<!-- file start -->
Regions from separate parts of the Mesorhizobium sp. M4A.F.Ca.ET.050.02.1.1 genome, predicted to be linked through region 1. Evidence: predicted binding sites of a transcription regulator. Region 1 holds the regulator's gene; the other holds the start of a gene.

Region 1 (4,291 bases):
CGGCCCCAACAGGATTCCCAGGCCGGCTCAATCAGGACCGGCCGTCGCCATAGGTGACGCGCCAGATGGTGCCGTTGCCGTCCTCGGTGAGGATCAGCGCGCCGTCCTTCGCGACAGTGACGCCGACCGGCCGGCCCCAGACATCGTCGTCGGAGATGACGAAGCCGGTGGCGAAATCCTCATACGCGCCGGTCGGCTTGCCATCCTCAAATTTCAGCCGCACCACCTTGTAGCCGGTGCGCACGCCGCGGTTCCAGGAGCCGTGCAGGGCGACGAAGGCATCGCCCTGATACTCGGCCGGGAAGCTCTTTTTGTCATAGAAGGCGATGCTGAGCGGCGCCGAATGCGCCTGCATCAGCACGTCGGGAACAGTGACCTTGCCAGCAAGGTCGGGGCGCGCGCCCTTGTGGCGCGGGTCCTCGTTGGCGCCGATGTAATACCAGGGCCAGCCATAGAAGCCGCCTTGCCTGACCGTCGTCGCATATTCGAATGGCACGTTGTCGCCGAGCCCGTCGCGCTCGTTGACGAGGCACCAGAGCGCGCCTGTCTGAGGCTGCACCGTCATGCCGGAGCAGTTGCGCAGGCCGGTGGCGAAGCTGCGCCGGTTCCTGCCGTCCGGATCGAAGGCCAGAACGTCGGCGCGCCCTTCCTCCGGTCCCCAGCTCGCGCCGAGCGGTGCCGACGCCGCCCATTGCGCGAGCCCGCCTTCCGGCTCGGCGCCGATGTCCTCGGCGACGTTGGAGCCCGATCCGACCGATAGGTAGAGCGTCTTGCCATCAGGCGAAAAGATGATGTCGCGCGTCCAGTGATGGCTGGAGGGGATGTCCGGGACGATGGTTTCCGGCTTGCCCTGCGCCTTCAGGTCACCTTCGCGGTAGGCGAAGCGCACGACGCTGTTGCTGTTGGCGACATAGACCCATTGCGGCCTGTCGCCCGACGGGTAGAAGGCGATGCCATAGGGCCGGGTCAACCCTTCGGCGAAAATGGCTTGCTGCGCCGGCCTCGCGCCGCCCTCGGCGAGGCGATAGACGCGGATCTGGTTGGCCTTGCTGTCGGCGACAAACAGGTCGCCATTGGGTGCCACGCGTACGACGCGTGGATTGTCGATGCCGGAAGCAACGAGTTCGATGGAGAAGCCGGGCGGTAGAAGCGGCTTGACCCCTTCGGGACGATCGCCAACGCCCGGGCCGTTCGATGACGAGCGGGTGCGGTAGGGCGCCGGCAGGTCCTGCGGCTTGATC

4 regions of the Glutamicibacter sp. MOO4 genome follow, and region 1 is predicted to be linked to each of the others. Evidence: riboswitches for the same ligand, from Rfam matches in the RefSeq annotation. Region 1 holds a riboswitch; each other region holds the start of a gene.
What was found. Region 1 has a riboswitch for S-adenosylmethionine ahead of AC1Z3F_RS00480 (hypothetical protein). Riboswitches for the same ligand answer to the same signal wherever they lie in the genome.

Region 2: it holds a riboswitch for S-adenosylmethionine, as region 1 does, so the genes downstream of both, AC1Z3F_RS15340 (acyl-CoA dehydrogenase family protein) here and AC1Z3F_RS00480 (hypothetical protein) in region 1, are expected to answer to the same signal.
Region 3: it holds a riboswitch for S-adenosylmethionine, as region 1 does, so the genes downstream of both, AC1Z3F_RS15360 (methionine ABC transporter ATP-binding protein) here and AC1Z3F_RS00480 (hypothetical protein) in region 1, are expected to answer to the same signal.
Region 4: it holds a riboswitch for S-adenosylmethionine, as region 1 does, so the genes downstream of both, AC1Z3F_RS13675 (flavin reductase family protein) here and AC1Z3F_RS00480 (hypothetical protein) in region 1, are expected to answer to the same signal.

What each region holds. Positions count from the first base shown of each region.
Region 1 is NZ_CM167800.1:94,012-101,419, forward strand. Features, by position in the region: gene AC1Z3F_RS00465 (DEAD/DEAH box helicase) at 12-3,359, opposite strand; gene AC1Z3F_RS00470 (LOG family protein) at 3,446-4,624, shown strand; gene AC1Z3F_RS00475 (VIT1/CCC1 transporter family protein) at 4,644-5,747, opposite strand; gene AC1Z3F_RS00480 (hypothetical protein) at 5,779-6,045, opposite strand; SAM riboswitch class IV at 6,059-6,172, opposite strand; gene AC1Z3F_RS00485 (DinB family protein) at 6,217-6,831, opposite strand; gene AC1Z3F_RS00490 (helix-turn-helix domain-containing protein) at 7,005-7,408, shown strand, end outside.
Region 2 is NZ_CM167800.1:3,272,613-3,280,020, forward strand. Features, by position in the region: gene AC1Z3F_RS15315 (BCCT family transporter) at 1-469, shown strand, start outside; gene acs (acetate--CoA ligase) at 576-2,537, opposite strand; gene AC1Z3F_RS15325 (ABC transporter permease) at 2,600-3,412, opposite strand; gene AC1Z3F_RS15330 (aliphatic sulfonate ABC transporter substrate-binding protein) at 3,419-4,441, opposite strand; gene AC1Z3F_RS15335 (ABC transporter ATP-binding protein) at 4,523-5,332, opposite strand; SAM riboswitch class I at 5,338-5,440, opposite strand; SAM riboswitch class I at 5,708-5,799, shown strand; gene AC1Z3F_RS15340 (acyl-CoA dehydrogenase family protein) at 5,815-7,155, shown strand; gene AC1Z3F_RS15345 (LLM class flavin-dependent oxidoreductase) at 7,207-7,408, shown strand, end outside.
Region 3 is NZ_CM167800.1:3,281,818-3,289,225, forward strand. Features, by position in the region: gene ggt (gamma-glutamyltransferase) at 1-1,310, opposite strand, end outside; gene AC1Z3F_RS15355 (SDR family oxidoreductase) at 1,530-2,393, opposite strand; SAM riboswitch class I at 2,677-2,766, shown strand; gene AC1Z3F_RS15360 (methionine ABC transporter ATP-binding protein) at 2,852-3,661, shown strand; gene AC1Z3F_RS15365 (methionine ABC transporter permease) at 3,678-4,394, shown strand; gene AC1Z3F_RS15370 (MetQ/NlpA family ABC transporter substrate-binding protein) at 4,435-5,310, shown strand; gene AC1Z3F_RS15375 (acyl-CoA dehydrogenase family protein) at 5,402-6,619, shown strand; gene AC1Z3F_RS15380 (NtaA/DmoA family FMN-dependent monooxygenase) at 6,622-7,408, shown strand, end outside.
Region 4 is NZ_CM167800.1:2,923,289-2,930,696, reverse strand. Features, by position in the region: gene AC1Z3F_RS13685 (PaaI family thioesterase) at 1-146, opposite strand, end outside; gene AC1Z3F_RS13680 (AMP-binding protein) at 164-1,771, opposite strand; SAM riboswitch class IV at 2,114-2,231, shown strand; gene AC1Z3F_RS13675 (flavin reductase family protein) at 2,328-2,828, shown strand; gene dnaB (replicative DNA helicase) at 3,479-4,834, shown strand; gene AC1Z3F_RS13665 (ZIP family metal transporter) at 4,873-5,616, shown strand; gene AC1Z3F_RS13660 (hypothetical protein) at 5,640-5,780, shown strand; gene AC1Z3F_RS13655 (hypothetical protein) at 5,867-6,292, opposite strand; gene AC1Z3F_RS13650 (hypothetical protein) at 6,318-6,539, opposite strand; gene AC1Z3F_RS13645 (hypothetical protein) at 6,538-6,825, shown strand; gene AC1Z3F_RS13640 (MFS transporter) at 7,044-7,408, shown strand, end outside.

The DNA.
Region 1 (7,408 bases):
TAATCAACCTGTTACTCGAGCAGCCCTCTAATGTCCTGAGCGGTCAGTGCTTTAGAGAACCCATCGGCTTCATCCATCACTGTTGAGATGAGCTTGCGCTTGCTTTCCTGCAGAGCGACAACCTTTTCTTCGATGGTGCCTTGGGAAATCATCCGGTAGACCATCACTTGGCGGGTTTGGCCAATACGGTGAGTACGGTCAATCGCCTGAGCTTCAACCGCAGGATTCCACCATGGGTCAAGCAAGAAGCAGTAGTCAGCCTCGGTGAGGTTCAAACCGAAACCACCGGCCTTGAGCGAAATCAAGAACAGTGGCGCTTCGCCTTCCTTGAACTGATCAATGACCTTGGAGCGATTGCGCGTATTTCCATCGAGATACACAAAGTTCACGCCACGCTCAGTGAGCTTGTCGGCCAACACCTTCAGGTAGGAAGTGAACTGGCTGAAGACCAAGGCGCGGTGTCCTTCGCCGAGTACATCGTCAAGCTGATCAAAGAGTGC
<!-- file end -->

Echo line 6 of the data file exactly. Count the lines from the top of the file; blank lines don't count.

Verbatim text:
Region 2: it holds a riboswitch for S-adenosylmethionine, as region 1 does, so the genes downstream of both, AC1Z3F_RS15340 (acyl-CoA dehydrogenase family protein) here and AC1Z3F_RS00480 (hypothetical protein) in region 1, are expected to answer to the same signal.